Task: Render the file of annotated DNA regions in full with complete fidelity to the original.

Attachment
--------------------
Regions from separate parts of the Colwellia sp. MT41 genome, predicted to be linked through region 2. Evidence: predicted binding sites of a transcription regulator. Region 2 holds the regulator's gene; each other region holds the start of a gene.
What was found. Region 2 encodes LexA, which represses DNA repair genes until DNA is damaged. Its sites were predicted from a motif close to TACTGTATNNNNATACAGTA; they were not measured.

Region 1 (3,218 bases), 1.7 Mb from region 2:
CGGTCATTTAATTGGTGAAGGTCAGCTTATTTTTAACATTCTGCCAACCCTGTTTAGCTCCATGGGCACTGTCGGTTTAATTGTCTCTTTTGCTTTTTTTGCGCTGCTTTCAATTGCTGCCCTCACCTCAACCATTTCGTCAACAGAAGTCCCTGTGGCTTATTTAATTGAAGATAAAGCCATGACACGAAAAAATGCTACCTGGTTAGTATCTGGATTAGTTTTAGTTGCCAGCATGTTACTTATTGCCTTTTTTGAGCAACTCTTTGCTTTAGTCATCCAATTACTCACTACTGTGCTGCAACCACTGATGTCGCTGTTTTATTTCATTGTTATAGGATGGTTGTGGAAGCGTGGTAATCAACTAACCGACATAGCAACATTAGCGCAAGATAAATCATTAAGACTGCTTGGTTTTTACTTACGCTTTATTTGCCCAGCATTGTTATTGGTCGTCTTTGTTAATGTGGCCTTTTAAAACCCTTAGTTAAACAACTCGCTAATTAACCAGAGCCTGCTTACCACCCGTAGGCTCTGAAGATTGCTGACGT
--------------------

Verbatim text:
Regions from separate parts of the Colwellia sp. MT41 genome, predicted to be linked through region 2. Evidence: predicted binding sites of a transcription regulator. Region 2 holds the regulator's gene; each other region holds the start of a gene.
What was found. Region 2 encodes LexA, which represses DNA repair genes until DNA is damaged. Its sites were predicted from a motif close to TACTGTATNNNNATACAGTA; they were not measured.

Region 1 (3,218 bases), 1.7 Mb from region 2:
CGGTCATTTAATTGGTGAAGGTCAGCTTATTTTTAACATTCTGCCAACCCTGTTTAGCTCCATGGGCACTGTCGGTTTAATTGTCTCTTTTGCTTTTTTTGCGCTGCTTTCAATTGCTGCCCTCACCTCAACCATTTCGTCAACAGAAGTCCCTGTGGCTTATTTAATTGAAGATAAAGCCATGACACGAAAAAATGCTACCTGGTTAGTATCTGGATTAGTTTTAGTTGCCAGCATGTTACTTATTGCCTTTTTTGAGCAACTCTTTGCTTTAGTCATCCAATTACTCACTACTGTGCTGCAACCACTGATGTCGCTGTTTTATTTCATTGTTATAGGATGGTTGTGGAAGCGTGGTAATCAACTAACCGACATAGCAACATTAGCGCAAGATAAATCATTAAGACTGCTTGGTTTTTACTTACGCTTTATTTGCCCAGCATTGTTATTGGTCGTCTTTGTTAATGTGGCCTTTTAAAACCCTTAGTTAAACAACTCGCTAATTAACCAGAGCCTGCTTACCACCCGTAGGCTCTGAAGATTGCTGACGT